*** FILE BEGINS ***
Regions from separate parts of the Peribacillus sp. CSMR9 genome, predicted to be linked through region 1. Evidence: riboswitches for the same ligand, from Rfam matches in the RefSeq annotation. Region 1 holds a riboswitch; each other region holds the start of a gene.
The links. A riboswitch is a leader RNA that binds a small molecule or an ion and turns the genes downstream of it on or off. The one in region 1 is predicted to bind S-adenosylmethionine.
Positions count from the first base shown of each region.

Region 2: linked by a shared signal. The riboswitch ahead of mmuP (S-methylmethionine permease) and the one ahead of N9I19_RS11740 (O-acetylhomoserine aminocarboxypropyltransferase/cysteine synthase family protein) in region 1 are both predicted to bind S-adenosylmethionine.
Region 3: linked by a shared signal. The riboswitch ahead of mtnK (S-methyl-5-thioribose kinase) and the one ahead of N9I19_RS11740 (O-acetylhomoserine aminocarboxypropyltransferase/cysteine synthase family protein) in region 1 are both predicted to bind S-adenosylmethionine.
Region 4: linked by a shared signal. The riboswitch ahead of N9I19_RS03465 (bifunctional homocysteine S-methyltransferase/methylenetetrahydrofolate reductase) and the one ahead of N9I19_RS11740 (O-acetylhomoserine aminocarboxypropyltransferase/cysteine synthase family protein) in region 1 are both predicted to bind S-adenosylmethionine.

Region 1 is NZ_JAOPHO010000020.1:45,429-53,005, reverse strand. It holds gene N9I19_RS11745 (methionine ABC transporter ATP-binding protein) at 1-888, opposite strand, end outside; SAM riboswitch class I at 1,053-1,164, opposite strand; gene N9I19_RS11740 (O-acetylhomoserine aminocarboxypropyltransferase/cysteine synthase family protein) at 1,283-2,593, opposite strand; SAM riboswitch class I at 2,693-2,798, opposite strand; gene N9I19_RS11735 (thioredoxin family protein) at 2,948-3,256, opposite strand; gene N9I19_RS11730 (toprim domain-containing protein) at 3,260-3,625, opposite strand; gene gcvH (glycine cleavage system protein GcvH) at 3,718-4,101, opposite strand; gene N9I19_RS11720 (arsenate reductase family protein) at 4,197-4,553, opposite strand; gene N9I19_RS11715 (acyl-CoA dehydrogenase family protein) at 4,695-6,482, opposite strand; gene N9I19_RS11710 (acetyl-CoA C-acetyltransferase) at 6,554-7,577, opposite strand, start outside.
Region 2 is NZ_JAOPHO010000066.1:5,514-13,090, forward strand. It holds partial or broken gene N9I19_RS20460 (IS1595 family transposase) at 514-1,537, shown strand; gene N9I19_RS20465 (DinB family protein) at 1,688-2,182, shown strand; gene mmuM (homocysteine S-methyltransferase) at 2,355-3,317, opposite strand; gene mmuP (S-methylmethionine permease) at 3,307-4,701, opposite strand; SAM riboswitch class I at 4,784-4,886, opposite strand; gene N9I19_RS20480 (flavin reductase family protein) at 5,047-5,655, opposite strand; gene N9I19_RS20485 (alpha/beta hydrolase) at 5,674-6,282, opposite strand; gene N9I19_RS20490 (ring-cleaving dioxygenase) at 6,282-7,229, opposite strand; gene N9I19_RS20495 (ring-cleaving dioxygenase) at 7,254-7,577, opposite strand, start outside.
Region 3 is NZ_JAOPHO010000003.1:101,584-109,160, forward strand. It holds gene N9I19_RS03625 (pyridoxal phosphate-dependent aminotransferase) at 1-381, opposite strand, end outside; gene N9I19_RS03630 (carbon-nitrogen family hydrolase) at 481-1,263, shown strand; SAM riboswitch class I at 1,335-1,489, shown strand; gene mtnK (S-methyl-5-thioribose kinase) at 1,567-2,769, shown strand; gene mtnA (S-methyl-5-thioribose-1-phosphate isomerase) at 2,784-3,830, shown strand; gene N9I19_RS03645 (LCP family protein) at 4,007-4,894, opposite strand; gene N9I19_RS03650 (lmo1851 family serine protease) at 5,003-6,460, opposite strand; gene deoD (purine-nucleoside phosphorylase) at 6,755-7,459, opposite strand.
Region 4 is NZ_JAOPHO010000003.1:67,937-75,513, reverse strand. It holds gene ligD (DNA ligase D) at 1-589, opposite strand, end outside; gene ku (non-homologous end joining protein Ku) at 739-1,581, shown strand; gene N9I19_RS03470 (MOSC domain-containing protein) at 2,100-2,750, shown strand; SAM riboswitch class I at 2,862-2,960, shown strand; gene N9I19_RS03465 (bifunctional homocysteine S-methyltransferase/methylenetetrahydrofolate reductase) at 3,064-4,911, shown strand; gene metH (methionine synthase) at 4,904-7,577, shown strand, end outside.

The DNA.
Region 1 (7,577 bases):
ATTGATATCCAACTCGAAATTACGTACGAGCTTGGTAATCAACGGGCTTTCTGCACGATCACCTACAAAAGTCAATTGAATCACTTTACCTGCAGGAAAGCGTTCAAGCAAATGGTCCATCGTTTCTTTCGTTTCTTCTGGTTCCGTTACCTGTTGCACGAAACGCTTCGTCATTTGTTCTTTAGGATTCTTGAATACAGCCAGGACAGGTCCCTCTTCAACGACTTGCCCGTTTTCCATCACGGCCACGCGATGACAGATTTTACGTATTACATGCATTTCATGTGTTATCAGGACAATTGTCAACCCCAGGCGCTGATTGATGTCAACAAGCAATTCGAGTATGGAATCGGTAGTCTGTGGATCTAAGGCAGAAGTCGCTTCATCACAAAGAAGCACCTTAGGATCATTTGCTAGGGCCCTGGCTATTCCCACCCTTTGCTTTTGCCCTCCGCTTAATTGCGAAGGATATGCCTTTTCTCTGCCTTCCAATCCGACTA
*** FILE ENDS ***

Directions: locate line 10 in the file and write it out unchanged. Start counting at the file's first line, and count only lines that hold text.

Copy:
Region 4 is NZ_JAOPHO010000003.1:67,937-75,513, reverse strand. It holds gene ligD (DNA ligase D) at 1-589, opposite strand, end outside; gene ku (non-homologous end joining protein Ku) at 739-1,581, shown strand; gene N9I19_RS03470 (MOSC domain-containing protein) at 2,100-2,750, shown strand; SAM riboswitch class I at 2,862-2,960, shown strand; gene N9I19_RS03465 (bifunctional homocysteine S-methyltransferase/methylenetetrahydrofolate reductase) at 3,064-4,911, shown strand; gene metH (methionine synthase) at 4,904-7,577, shown strand, end outside.